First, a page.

Students in Texas' public schools are still learning that the Bible provides scientific evidence that the Earth is 6,000 years old, that astronauts have discovered "a day missing in space in elapsed time" that affirms biblical stories of the sun standing still and moving backwards, and that the United States was founded as a Christian nation based on biblical Christian principles.
As more Texas schools are teaching Bible courses, many still fail to adhere to guidelines outlined in House Bill 1287, passed in 2007 to improve the academic quality of elective Bible courses while protecting the religious freedom of students and families, according to a new report by the Texas Freedom Network Education Fund. The study covered the state's 57 districts and three charter schools offering Bible courses in the 2011-12 academic year.
Among the findings from "Reading, Writing & Religion II: Texas Public School Bible courses in 2011-2010," students are being taught:
- "The Bible is the written word of God… The Bible is united in content because there is no contradictions in the writing [sic]. The reason for this is because the Bible is written under God's direction and inspiration."
- "Giving God his rightful place in the national life of this country has provided a rich heritage for all its citizens."
- "Christ's resurrection was an event that occurred in time and space -- that it was, in reality, historical and not mythological (cf. 2 Pet. 1:16)."
- "Survival of the Jewish nations [sic] is one of the miracles of history and her greatest agony is yet to come."
- "The first time the Lord gathered his people back was after the Babylonian captivity. The second time the Lord will gather his people back will be at the end of the age.
- "Sad to say mainstream anti-God media do not portray these true facts [of Moses and the Red Sea crossing] in the light of faith but prefer to sceptically [sic] doubt such archaeological proofs of the veracity & historicity of the Biblical account, one of the most accurate history books in the world[.]
Students are also reportedly being taught the theology of the "end times" and that they may be living in the last days.
“We knew that this was going to be an argument,” Rob Eissler, the former chair of the state House Public Education Committee, told the Austin American-Statesman. “So the approach we took on the Public Education Committee was to make the Bible study course a real course [and] the [Texas Education Agency] would develop a curriculum for it.”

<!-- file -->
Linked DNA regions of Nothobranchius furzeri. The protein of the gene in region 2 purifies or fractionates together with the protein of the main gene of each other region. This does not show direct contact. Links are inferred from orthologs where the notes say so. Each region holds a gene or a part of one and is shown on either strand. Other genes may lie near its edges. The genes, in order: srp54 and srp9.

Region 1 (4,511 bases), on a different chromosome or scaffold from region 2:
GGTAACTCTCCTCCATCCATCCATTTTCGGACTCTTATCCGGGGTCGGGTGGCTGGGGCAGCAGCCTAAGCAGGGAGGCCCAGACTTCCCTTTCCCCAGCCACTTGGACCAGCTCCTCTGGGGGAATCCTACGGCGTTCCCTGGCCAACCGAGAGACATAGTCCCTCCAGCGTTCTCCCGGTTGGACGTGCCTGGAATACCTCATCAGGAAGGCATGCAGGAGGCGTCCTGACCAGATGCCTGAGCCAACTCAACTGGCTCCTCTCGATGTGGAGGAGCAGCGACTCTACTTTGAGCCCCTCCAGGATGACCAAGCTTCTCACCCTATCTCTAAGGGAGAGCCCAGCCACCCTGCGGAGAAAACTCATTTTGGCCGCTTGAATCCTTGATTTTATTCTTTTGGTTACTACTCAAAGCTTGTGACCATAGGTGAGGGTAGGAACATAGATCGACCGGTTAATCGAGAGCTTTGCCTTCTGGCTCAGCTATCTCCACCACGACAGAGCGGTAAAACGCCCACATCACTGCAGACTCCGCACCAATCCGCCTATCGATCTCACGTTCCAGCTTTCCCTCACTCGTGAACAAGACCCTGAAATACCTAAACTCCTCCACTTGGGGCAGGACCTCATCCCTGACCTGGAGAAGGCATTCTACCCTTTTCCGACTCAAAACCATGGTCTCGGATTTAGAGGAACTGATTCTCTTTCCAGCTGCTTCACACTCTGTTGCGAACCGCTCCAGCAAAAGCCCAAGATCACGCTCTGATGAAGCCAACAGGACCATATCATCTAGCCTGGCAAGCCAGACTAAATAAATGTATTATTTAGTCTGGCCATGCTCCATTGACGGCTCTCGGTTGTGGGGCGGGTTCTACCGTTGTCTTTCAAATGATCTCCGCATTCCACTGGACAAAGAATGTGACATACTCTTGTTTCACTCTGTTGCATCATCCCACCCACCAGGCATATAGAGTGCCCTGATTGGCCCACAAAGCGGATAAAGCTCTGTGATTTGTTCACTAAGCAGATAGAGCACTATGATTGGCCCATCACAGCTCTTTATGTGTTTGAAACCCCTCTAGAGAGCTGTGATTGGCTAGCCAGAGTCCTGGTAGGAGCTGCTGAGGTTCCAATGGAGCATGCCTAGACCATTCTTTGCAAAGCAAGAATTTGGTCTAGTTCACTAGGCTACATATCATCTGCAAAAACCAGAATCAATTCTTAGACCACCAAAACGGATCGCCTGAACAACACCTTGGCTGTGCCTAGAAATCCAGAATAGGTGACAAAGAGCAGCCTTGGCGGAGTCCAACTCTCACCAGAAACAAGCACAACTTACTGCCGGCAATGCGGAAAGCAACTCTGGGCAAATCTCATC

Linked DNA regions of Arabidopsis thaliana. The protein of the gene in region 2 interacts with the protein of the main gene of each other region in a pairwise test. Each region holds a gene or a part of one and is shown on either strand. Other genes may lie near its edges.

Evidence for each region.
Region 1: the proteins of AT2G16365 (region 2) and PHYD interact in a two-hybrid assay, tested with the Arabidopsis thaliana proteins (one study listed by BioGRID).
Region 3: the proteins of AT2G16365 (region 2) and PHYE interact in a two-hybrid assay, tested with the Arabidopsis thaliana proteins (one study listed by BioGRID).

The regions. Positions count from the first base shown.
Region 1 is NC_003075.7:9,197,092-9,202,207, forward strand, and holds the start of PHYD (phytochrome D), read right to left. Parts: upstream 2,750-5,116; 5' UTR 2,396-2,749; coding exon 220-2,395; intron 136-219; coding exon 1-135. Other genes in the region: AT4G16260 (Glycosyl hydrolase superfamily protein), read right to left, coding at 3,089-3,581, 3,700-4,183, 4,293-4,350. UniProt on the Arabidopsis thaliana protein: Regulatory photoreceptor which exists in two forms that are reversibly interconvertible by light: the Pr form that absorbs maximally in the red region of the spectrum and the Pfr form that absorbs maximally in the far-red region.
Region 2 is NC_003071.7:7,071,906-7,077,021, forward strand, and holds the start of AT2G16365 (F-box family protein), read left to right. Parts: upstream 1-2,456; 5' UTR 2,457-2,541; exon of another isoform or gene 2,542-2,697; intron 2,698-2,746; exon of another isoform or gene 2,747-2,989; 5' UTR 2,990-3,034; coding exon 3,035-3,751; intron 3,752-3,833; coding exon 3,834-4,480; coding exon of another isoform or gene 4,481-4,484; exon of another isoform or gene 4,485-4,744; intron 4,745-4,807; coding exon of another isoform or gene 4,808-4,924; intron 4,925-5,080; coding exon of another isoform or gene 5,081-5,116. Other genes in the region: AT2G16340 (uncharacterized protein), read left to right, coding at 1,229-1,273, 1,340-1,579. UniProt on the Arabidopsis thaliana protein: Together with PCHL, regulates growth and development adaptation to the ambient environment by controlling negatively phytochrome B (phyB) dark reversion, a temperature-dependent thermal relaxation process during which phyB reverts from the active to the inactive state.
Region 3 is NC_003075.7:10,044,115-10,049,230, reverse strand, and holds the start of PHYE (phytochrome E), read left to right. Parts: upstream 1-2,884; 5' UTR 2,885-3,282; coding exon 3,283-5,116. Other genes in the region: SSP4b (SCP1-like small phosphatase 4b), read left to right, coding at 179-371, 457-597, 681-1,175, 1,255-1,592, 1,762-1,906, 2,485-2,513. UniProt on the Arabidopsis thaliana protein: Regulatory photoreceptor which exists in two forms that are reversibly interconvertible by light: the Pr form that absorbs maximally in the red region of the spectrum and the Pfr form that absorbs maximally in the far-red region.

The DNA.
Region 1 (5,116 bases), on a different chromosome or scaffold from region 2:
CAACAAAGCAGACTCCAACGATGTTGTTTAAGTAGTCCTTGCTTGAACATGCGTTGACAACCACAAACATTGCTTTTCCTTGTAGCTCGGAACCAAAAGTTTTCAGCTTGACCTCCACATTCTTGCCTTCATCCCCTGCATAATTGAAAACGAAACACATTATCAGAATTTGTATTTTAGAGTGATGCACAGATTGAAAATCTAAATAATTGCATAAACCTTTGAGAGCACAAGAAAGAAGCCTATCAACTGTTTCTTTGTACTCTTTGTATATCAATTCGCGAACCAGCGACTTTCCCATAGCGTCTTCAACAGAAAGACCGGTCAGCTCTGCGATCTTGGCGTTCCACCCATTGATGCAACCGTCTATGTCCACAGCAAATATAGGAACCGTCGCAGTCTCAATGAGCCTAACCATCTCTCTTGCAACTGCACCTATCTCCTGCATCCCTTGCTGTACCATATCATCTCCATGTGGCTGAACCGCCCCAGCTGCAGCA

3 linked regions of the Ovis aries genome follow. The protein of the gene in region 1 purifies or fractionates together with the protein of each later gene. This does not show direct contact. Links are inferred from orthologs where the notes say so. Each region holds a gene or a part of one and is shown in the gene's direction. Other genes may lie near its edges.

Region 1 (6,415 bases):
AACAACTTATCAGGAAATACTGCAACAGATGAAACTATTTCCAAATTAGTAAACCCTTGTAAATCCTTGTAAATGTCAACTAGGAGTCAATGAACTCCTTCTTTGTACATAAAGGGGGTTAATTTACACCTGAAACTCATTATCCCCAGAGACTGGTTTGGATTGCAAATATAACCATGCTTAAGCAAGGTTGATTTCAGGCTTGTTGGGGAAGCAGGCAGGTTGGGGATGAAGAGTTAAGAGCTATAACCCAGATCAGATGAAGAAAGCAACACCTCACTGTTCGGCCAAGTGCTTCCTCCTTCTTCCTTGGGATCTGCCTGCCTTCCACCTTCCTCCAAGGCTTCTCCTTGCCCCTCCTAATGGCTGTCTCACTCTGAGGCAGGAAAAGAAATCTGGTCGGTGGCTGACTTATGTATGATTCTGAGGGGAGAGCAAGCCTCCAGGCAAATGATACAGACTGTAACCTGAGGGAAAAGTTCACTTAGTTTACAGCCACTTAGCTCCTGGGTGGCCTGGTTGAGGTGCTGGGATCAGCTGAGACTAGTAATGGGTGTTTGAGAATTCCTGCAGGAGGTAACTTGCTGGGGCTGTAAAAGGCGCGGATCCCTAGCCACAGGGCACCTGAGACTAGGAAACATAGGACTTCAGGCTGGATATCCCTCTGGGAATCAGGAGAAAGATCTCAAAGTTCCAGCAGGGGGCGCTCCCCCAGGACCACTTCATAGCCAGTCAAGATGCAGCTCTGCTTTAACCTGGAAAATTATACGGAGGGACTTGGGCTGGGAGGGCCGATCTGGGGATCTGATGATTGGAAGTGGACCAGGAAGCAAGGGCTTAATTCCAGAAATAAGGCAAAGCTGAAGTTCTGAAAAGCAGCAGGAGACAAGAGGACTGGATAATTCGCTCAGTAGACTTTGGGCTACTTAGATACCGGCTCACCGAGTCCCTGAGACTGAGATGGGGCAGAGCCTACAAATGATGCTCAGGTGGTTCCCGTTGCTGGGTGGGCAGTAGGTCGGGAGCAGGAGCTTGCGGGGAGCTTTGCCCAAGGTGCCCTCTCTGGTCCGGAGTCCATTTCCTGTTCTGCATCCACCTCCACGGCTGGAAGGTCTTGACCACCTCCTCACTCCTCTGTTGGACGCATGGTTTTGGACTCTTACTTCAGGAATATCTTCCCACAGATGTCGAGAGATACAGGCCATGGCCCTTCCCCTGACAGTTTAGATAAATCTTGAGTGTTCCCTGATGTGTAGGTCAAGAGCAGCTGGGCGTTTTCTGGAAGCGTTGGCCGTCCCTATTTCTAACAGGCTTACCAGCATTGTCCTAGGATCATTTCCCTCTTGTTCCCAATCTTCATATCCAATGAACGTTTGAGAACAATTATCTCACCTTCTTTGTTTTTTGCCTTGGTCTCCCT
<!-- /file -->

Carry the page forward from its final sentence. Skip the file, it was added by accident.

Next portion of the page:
But a letter from Eissler to the TEA said the curriculum they ultimately developed was too vague and failed to include mention of specific religious texts. The broad standards were therefore weak and could not properly prepare educators for unbiased coursework, the Texas Freedom Network said.
Although some Texas districts do adhere to appropriate and merely academic study of the Bible in their courses, most still continue to ignore the law. Mark Chancey, a professor of religious studies at Southern Methodist University in Dallas, says Texas public schools must take the study of the Bible's influence as rigidly and seriously as they do science or history.
"But the evidence shows that Texas isn't giving the study of the Bible the respect it deserves," Chancey said in a statement last week. "Academically, many of these classes lack rigor and substance, and some seem less interested in cultivating religious literacy than in promoting religious beliefs. Their approach puts their school districts in legal jeopardy and their taxpayers in financial jeopardy.
The Texas State Board of Education in 2010 also adopted a resolution that sought to limit references to Islam in Texas textbooks, claiming that the materials were "tainted" with "pro-Islamic, anti-Christian distortions.
The Texas Freedom Network's findings come as Arkansas state Rep. Denny Altes introduced a bill this month in his home state that would allow the state's public school districts to adopt a similar elective curriculum for pure academic study of the Bible. The course would "consist of a nonsectarian, nonreligious academic study of the Bible and its influence on literature, art, music, culture and politics" and would "be taught in an objective and non devotional manner with no attempt made to indoctrinate students as to either the truth or falsity of the biblical materials or texts from other religions or cultural traditions."
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